Based on her reticent posture in Holland today, Naomi Campbell may be hoping to receive more unsavory gifts from some present or future African dictator in the years ahead. The super-model, cross-examined as a “hostile” witness in the criminal case against deposed Liberian dictator Charles Tayler, pointedly denied that she knew that the bag of diamonds she received in 1997 while on a visit to South Africa came from Taylor. Disputing testimony from her agent at the time that indeed Taylor tried to ignite an affair with her, Campbell — a legendary beauty afflicted with an infantile mind — seemed intent on signaling to other African dictators that she is not the kind of women who gets an illicit gift and then gabs. She even went so far as to dis the rough diamonds she received, calling them “pebbles.”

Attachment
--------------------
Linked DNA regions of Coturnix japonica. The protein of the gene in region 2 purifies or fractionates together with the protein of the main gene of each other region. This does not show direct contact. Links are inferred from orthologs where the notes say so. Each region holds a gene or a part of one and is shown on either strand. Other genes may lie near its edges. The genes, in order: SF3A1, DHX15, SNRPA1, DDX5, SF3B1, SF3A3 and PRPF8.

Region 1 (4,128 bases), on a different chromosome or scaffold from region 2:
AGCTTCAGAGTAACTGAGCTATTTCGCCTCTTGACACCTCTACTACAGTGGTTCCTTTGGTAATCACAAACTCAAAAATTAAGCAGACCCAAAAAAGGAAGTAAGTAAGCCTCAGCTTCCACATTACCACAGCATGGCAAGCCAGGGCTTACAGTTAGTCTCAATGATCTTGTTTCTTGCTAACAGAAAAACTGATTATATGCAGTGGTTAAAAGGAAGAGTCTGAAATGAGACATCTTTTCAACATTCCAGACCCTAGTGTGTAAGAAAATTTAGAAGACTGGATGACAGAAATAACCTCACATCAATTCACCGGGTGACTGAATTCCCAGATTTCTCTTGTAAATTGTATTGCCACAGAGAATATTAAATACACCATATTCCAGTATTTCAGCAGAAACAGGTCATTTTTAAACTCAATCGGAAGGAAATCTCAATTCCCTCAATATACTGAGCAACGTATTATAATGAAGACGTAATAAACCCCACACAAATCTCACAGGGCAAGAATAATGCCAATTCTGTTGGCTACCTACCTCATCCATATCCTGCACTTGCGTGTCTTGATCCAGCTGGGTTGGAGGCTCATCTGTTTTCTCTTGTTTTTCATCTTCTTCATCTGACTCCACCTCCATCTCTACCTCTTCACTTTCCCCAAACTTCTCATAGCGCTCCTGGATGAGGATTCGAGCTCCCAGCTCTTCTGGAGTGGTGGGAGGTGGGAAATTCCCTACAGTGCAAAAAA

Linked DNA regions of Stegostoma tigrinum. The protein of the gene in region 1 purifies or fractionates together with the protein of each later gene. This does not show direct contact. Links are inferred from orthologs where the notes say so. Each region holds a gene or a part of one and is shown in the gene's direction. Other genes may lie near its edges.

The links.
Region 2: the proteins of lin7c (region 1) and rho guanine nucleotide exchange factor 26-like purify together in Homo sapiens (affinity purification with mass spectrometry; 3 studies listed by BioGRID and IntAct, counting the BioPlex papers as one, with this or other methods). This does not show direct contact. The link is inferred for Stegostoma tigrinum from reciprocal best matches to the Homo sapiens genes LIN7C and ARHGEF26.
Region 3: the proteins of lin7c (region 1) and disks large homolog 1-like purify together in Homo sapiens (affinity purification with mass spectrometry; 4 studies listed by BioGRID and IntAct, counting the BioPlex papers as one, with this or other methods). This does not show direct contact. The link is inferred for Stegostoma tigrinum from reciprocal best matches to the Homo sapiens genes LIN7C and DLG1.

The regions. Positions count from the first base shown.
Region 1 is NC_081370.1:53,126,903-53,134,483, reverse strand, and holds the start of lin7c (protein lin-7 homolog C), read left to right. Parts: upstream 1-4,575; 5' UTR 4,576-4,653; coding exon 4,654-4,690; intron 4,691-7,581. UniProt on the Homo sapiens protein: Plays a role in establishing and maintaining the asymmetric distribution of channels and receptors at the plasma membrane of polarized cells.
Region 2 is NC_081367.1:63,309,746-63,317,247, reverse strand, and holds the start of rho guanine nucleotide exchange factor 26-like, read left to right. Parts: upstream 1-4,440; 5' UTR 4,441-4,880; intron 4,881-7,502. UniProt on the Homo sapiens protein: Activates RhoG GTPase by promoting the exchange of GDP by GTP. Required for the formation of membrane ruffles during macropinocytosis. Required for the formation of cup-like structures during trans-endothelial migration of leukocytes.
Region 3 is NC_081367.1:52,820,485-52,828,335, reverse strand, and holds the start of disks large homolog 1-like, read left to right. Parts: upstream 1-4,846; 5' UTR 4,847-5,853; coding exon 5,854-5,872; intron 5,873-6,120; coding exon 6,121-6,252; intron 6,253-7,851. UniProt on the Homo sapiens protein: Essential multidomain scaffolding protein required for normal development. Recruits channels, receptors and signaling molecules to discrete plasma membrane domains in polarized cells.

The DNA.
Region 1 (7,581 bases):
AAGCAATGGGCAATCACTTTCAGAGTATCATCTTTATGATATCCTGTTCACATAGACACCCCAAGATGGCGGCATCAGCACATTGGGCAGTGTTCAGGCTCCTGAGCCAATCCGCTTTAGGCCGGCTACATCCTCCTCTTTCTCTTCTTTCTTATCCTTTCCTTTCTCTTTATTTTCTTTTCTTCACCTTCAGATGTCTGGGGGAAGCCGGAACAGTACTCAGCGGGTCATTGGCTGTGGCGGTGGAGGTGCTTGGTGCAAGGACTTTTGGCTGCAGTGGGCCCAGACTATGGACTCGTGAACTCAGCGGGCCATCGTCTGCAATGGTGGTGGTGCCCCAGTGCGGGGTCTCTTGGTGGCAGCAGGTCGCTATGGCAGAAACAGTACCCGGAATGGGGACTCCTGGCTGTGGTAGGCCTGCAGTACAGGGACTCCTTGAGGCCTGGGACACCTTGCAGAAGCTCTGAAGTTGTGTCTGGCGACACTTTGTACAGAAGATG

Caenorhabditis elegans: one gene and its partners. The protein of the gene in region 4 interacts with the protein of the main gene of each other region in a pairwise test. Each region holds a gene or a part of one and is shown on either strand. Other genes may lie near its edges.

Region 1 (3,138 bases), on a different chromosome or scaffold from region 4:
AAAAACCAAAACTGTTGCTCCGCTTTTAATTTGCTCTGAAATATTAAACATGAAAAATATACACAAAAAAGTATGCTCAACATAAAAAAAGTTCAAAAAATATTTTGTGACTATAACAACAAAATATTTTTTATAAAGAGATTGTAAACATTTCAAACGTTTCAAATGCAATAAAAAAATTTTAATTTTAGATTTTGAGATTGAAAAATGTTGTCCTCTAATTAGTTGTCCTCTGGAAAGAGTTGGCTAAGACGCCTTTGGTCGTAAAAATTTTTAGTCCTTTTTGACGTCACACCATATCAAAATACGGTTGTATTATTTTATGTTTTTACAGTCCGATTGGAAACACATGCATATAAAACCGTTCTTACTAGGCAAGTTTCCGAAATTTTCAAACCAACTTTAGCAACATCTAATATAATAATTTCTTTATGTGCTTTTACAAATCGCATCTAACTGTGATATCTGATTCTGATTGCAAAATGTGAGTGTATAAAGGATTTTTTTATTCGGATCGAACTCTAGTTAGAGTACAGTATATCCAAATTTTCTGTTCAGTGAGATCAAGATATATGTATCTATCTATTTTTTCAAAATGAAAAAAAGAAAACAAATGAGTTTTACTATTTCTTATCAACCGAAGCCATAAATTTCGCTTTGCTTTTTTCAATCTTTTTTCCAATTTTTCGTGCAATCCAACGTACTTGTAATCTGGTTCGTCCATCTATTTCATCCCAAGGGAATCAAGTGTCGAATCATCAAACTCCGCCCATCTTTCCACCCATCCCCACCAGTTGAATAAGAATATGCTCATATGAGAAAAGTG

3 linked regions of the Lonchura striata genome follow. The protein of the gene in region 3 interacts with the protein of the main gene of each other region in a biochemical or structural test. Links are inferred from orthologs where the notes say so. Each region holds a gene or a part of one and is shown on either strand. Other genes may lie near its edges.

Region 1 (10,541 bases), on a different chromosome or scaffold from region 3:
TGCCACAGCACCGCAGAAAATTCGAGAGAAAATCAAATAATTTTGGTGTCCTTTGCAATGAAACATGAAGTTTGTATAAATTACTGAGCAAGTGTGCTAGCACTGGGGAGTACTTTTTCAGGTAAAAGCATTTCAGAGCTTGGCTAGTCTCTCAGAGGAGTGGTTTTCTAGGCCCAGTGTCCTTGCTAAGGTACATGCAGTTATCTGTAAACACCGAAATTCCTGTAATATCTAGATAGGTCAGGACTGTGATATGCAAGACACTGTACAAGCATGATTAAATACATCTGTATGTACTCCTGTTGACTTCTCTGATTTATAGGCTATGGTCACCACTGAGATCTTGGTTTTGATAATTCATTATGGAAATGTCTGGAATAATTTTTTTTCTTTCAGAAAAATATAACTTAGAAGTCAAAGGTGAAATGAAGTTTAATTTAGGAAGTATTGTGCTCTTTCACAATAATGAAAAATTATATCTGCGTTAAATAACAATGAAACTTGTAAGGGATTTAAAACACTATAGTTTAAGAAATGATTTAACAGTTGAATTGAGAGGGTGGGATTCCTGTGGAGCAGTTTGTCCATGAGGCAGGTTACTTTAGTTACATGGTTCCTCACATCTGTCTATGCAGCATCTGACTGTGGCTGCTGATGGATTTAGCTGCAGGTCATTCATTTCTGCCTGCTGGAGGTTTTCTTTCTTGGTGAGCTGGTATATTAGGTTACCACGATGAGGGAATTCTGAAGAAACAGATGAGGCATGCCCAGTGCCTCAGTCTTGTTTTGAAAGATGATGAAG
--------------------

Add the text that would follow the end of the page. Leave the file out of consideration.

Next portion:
The prosecutors with a United Nations war-crimes tribunal want to show that Taylor directly dealt in illicit diamonds, using them to lubricate his dictatorship and float his lifestyle. That the court must rely on such flimsy evidence as the Campbell affair suggests that Taylor’s trial is verging on the trivial. The major questions about his role ought to include an examination of the U.S. government’s role of installing him in power and, perhaps, helping him remain in power long after he vacated the peculiar “reservation” that his C.I.A. liasons envisioned for him. That a UN war-crimes tribunal persists in conceiving of Taylor’s crimes in the most narrowest of fashions — as if he was a shoplifter caught on a clumsy encounter with Harrod’s — highlights the limitations of human-rights law. The big crimes committed by Taylor go well beyond the scope of any war-crimes mandate and hark back to an era when really “big men” in Moscow, Washington and Havana called the shots in many African countries. What’s needed much more than criminal trials of deposed African dictators is a kind of truth-and-reconciliation commission on how the Cold War contest between the U.S. and the Soviet Union distorted African societies from top to bottom and consumed some of the continent’s best and brightest.